This has got to be the worst move I’ve ever done.
It all started when the move turned into an eviction. Yes Dear hadn’t paid February’s rent on their place, figuring it was falling apart, the landlord wouldn’t do any repairs or effective pest control, and being a slumlord he’d probably end up keeping the whole deposit anyway. Apparently he went to court and filed eviction proceedings on her. Thinking that it would take minimum 30 days for them to evict, she let things ride.
The morning after I got there, truckloads of workers, escorted by the sheriffs department, showed up at the door. Luckily we were scheduled to get a truck that afternoon and I was able to get it early. With some frantic phone calls, we were able to get the church bishop and some missionaries to help us load our stuff into the truck as the workers were putting it out on the lawn. Though most everything was rescued a few things, including two AC window units, got left behind and locked up. Plus, given that the timetable was rushed by one day, the packing was very disorganized, and likely other things will turn up missing.
Valuable lesson: NEVER ignore legal proceedings about ANYTHING, they will come back to bite you. Hard.
To make things even more stressful I managed to clip a stop sign while pulling the truck in, right in front of the sheriffs. Though damage was minimal, I ended up getting ticketed for failure to maintain lane. At least they weren’t dicks about it, they actually apologized but given it was city property and it happened right in front of them, they had to do something. But now I’m going to find out how to deal with that, lest I have warrants hanging over my head every time I go to Georgia.
The net result ended up being we had to expedite everything by one day, though with a lot more stress and disorganization. But I can’t imagine how catastrophic it would have been had I not gotten there the night before, or if they decided to do their eviction any earlier in the week.
We ended up in a motel room that night. Next day, I had to enlist the help of a friend to work on the minivan due to a lack of tools (all in my trunk in Arkansas). We got it in semi-satisfactory running condition, and set out that evening on the 640mi trek. My wife, being an ex-school bus driver, took the truck with daughter PBJ, and I drove the minivan with AJ riding in his carseat behind me.
Discovered several things during the drive. First, it is unnerving to follow behind a 26ft truck packed to the gills with our stuff, fighting a stiff wind and occasionally fishtailing. Especially being the middle of the night, and not knowing how tired my wife might be (I sure was). My stomach was in knots the whole way, praying that she wouldn’t lose control and end up in the ditch or turning it over. Despite this, I decided that in my fatigued state I was better off driving something more forgiving than something I wasn’t used to. We did eventually stop in Mississippi at a rest area for a four-hour nap.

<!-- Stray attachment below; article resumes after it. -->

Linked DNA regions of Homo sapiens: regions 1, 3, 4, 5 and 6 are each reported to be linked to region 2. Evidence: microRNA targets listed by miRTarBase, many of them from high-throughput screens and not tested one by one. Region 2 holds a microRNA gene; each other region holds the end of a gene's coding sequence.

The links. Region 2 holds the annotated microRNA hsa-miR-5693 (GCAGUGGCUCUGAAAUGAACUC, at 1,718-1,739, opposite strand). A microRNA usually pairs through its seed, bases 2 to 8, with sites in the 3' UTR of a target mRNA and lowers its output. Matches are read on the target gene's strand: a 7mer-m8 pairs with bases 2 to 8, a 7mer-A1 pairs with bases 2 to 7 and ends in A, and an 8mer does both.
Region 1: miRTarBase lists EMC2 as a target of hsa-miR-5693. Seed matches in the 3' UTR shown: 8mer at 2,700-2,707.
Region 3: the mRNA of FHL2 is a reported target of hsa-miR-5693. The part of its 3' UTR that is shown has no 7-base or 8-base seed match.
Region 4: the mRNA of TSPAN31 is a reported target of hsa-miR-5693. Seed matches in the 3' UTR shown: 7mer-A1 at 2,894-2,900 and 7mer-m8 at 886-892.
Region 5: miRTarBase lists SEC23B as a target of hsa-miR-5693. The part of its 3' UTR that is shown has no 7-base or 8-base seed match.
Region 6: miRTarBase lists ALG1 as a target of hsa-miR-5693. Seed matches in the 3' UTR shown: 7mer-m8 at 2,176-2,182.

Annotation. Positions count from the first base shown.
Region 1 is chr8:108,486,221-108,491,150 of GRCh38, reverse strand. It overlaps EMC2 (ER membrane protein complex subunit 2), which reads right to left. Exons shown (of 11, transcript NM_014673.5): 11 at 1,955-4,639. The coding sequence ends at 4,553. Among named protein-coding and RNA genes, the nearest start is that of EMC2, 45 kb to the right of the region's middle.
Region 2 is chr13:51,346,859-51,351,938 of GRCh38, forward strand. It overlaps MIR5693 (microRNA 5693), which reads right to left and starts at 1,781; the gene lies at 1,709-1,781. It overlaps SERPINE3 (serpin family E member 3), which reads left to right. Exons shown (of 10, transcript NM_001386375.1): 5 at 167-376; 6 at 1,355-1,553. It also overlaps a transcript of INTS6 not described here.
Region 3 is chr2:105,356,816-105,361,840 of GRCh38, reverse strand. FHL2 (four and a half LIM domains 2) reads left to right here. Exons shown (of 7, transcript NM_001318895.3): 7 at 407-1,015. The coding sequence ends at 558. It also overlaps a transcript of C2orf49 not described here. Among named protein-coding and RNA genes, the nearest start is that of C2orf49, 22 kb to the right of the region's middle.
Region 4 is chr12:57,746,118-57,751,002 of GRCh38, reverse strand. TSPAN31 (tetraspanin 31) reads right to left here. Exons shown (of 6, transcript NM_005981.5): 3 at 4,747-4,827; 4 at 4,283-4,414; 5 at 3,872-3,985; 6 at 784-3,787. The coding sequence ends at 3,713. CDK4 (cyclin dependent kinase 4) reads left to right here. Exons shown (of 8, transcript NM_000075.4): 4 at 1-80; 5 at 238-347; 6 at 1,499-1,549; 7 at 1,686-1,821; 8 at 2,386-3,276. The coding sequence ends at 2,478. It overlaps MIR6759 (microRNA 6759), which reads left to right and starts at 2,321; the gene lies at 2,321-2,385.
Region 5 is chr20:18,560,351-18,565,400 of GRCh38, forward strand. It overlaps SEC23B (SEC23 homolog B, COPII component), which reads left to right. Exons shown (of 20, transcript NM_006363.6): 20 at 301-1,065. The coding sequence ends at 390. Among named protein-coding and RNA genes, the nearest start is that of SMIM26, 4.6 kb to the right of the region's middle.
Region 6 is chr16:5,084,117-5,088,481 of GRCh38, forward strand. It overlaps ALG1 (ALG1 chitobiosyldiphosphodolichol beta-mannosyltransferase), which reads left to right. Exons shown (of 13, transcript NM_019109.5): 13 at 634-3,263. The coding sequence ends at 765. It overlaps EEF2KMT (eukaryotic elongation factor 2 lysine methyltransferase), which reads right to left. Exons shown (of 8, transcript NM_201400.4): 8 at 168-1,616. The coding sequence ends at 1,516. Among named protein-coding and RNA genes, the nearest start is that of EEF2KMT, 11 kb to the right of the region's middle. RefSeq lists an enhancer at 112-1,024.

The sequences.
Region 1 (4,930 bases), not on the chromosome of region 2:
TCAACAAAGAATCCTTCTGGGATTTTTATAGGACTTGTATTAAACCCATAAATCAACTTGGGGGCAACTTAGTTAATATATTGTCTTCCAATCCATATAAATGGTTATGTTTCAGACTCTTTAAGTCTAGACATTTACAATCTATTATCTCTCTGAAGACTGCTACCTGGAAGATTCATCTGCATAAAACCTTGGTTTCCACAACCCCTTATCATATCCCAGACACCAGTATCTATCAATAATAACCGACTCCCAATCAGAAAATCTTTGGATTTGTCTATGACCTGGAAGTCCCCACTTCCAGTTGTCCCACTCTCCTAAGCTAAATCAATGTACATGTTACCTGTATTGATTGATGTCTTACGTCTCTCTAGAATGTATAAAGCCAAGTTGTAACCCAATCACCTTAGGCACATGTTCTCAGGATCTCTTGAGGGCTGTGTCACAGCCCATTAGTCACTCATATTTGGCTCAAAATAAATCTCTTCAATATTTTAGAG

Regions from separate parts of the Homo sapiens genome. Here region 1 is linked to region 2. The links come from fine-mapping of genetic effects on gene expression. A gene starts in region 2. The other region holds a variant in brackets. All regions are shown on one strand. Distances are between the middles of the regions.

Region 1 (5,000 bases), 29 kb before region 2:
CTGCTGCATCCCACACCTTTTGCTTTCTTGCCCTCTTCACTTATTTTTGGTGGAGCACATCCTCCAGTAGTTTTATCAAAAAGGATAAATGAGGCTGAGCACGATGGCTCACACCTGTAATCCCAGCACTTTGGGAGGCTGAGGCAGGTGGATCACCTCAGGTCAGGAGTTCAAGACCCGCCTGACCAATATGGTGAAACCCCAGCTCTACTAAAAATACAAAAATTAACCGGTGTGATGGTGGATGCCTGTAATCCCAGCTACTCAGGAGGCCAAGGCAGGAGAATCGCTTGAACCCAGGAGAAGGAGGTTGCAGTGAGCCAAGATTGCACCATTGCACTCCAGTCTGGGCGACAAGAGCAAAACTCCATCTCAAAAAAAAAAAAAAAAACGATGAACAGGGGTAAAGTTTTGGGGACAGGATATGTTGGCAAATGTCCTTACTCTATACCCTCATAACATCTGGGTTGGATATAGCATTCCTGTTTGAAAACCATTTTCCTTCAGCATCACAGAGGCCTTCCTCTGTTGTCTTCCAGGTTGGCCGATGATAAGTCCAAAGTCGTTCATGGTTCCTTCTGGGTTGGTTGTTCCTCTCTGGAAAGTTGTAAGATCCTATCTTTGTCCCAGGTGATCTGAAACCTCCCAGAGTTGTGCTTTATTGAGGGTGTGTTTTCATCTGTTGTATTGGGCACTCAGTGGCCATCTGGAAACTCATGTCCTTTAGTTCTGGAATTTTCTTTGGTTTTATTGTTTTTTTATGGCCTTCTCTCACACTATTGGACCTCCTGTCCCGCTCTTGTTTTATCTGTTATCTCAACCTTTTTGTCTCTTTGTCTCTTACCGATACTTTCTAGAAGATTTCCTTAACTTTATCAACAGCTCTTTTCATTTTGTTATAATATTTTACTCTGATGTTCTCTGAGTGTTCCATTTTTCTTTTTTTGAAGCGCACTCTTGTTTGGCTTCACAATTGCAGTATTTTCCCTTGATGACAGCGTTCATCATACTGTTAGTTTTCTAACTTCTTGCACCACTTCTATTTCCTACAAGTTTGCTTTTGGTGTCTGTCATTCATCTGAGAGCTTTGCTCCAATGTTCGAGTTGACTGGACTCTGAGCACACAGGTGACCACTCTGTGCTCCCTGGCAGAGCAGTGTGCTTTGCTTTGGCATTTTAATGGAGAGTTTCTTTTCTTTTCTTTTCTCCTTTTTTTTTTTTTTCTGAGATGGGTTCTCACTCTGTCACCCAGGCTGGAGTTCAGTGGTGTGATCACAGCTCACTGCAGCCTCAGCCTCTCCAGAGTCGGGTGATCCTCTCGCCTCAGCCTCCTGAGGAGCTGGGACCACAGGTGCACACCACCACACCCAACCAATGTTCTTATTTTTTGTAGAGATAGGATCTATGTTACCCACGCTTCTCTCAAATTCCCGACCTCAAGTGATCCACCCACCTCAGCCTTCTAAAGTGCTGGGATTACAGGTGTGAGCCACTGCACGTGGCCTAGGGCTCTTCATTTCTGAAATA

Second, I have no problem with country music. As a passenger. But as the night and the drive wore on I realized that I needed something to get the blood pumping, to raise the alertness level. After some fruitless searching through the CD collection left in the minivan (damn, I forgot to bring my own), I turned on the radio and found a good hard rock/alternative station. So I spent the next few hours listening to the likes of AC/DC, Nirvana, and a little Black Crowes to keep myself alert. AJ didn’t seem to mind too much, either.
Third: AJ makes a wonderful traveling baby. Of course he slept most of the way, but for the most part he was very well behaved and fussed only when we stopped. I did catch him at one point pulling his diapers out of the diaper bag and waving them around, but other than that he made a great traveling companion. I would sometimes snack on some Chex or Cheerios mix and put my hand behind me to where he could reach and help himself. Becoming remarkably coordinated for an eighteen-month old.
Anyway we did manage to arrive safely at SIL’s, where we proceeded to collapse with exhaustion. The next night we unloaded all our stuff in storage and turned in the truck without further issues. At least with the truck or our stuff, that is.
Unfortunately the move (particularly the fuel costs) drained our budget far more than anticipated, so Yes Dear, PBJ, and AJ will be staying at her sister’s in the meantime, probably for the rest of the month until we can replenish our finances enough to get into a house of our own. I plan on trying to up my hours as much as they will give me at work in the coming weeks, so I’m likely to be very tired soon.
Worse yet, my housemate is moving to Florida this weekend, so I’ll have to find someplace to flop down at night close to my job, maybe a weekly motel, until something turns up closer to where my family is (about 2 ½ hours away, too much at current gas prices for a daily commute). In short, I got my family out here yet I feel like they are no closer than before.
And something that probably wouldn’t come as a surprise to many married couples that have dealt with stressful moves or remodeling: things have gotten very tense between Yes Dear & I as of late. Sadly the stress of moving has brought to the surface numerous issues that I’m not that comfortable blogging about, but I feel like I was dealt some undeserved, or not completely deserved, low blows. That I may or may not explore later in another post, depending on time, privacy, and reliable net connection.
So there you have it: a monumental clusterfuck of a move. One that’s threatening to make my family more distant than they were before. On top of that is they are currently staying in the Stress Motel (my SIL’s) and who knows what drama may be awaiting in the coming weeks. Plus the fact that none of us like to impose on anyone, family or otherwise, yet right now we’re pretty much forced to.
But we’ll make it. Somehow, we will make it all work.